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Gardening 101: Putting Your Garden to Bed for Winter, in 11 Steps

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Gardening 101: Putting Your Garden to Bed for Winter, in 11 Steps

September 22, 2022

The air is getting crisper and the days shorter. While there are still cold-weather crops to be had, depending on your climate, summer crops are done and most people are ready to move on to apple picking and pumpkin hunting. But don’t put away your gardening gloves just yet. There’s still work to be done.

Here are 11 chores to do to put your vegetable garden to bed for the season.

1. Harvest remaining summer crops.

Above: Photograph Valery Rizzo, from Grow What You Love: A Life of Tomatoes.

Harvest cold-intolerant vegetables and whatever remains of your summer crops, like tomatoes and peppers. Gather the still-green tomatoes and put them on your kitchen counter to ripen or make salsa verde. Harvest the zucchini to make the last batch of zucchini bread and cucumbers to make refrigerator pickles. Pull out most of the spent plants. The exception to removing dead plants are peas and bean plants. Cut off the above-ground parts but be sure to leave the roots. Legumes fix nitrogen into the soil and will become fertilizer for next year’s crops.

2. Check on the perennial crops.

The health of perennial plants like rosemary, oregano, and sage should be assessed. Harvest or trim if needed.

3. Weed the beds.

Remove any weeds in or near the beds. This will keep the self-seeding weeds down and remove the roots for perennial weeds.

4. Compost the garden waste.

A compost pile in Healdsburg, California. Photograph by Mimi Giboin for Gardenista.
Above: A compost pile in Healdsburg, California. Photograph by Mimi Giboin for Gardenista.

Except for diseased plant matter, which should be thrown out, as home compost may not reach the required temperature to kill pathogens. For more on composting, see 10 Things Nobody Tells You About Compost.

5. Do a soil test.

See what’s missing or what you may have too much of. Your state’s cooperative extension offer will offer this service. You can’t improve your soil if you don’t know what you need.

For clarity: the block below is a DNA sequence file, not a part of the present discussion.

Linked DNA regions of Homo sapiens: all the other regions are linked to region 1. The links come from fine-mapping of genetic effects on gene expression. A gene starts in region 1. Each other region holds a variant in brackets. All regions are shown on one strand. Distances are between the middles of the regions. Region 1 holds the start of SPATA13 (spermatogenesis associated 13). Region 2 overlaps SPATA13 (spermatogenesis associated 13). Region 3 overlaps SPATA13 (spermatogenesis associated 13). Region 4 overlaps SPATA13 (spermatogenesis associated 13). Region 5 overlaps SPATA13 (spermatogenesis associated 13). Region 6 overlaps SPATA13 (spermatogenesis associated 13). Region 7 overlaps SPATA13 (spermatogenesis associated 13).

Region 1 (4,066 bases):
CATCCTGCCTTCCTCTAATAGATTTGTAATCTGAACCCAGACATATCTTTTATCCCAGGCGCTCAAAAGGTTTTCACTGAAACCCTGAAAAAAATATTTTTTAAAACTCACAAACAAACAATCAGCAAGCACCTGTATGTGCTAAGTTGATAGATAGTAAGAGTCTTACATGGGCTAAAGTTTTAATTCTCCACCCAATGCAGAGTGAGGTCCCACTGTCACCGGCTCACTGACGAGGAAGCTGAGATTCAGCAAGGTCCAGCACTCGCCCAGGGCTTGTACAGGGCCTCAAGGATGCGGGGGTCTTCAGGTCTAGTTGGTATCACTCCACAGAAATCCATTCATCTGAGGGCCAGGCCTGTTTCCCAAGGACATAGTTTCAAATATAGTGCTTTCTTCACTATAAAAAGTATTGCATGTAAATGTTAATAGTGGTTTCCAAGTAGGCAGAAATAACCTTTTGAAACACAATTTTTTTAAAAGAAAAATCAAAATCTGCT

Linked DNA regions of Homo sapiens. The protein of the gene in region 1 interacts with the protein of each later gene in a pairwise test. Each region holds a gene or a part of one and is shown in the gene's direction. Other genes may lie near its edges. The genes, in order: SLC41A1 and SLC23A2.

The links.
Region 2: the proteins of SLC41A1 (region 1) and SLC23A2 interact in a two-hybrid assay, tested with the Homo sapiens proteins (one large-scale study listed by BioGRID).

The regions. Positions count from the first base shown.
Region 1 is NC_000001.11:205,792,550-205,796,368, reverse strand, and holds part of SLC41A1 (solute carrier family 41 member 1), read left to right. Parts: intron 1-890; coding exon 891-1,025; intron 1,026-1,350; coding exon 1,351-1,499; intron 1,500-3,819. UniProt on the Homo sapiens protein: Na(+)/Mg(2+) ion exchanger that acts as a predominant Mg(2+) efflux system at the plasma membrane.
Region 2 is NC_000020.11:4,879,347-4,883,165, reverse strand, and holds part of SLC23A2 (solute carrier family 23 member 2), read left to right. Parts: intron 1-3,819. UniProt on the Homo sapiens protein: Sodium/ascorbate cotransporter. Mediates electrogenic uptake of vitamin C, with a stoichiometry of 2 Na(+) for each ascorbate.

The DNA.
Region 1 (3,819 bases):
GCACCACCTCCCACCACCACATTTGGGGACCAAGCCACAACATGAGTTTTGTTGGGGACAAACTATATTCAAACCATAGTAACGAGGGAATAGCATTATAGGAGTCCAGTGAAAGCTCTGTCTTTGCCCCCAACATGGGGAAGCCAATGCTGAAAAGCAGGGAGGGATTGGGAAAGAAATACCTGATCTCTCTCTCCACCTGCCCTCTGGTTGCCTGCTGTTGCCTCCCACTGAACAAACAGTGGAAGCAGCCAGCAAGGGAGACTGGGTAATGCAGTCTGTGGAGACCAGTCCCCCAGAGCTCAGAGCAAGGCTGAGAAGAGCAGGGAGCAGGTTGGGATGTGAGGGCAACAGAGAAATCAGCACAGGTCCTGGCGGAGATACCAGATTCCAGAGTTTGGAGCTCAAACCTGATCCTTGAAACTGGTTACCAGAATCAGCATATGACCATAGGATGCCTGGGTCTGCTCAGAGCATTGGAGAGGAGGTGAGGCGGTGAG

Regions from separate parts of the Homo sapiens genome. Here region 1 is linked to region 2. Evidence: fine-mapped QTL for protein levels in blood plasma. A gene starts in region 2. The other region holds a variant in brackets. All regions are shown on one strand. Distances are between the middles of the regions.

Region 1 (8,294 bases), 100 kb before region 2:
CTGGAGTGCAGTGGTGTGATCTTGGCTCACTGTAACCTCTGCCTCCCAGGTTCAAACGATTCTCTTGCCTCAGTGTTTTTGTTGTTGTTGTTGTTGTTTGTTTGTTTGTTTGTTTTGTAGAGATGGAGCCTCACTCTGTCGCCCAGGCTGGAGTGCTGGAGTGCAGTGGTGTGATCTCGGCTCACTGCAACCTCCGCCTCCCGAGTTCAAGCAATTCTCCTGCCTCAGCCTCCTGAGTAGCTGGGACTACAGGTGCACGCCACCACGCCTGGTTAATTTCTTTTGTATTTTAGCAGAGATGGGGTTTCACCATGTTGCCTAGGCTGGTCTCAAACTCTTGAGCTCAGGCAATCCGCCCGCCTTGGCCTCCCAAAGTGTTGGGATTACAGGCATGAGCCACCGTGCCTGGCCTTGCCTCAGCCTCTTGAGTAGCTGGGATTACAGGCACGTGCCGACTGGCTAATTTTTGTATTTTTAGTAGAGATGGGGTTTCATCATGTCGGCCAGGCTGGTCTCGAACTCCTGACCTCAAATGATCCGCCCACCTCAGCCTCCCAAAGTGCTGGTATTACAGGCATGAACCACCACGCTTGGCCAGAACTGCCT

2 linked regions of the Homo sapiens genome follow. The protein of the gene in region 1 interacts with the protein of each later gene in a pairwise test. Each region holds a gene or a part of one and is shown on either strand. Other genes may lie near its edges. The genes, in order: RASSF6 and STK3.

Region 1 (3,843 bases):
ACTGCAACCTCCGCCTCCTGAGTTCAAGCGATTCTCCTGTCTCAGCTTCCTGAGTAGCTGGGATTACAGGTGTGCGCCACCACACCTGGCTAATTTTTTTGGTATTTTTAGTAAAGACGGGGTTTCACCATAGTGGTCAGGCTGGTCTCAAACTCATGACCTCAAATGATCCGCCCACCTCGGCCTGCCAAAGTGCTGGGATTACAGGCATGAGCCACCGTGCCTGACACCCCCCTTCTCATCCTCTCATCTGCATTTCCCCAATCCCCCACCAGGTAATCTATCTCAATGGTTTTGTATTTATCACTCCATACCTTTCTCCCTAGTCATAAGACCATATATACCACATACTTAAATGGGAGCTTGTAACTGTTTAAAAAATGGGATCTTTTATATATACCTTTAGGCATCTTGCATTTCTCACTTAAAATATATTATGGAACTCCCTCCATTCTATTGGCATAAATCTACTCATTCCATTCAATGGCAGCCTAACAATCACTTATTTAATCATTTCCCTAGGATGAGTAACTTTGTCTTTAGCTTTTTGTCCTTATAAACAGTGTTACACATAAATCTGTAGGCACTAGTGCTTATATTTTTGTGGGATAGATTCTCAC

6. Amend the soil.

Eggshells are an excellent way to introduce calcium carbonate into the soil. Photograph by Justine Hand, from Gardening \10\1: How to Use Eggshells in the Garden.
Above: Eggshells are an excellent way to introduce calcium carbonate into the soil. Photograph by Justine Hand, from Gardening 101: How to Use Eggshells in the Garden.

This is a great time to rebuild the fertility of your soil, especially if you have heavy feeders like tomatoes. Top dress with compost and gently fork the soil open to aerate. Don’t turn or till the soil. Studies now find that this destroys the soil structure.

7. Mulch the soil.

Either with a green cover crop or with leaves or grass clippings. But only use the last one if it isn’t treated with any chemicals. Mulch also keeps down weeds, moderates soil temp, and lastly locks in moisture.

8. Repair garden structures.

If your raised beds, trellises, sheds, or benches need some maintenance, now’s the time to do it. Why add these to your busy spring to-do list when you can get them done now?

9. Clean and sharpen all garden tools.

Learn how to clean your pruners here. Photograph by Erin Boyle for Gardenista.
Above: Learn how to clean your pruners here. Photograph by Erin Boyle for Gardenista.

Don’t ever put tools away that are rusty or dirty. They won’t last as long as they should.

10. Take notes.

Get out a notebook and write down what worked and what didn’t while it’s still fresh in your mind. You can learn from your missteps if you can remember them!

11. Plant cold-tolerant crops.

Above: Mulch garlic heavily to minimize frost heave (which forces the garlic out of the ground prematurely). Photograph by Marie Viljoen. See  Gardening 101: Garlic.

Garlic should be planted in mid-autumn, since it needs the winter to grow those delicious bulbs. Other crops you could plant now are certain types of long day onions, leeks, kale, beets, cabbage, and broccoli. All are very cold hardy. If you have carrots, you can leave them if you mulch them well. Some say they will be even sweeter when harvested in winter. If you want to extend your season even further, consider a hoop house (a tunnel of hoops with a translucent cover – can be PVC pipe and a white polyester fabric to form a tube like tent) or a cold frame (a box frame of wood, stone, or bales of straw or hay and a clear cover that can be lifted up to vent moisture). Both are simple structures that can keep your garden a bit warmer during the winter by using the sun’s warmth and holding it in your garden beds. Even a thick layer of mulch, laid down while the soil is still warm, will help your plants weather the winter. See Garden Hacks: 10 Genius Ideas to Keep Plants Warm in Winter.

For more on cool weather crops, see:

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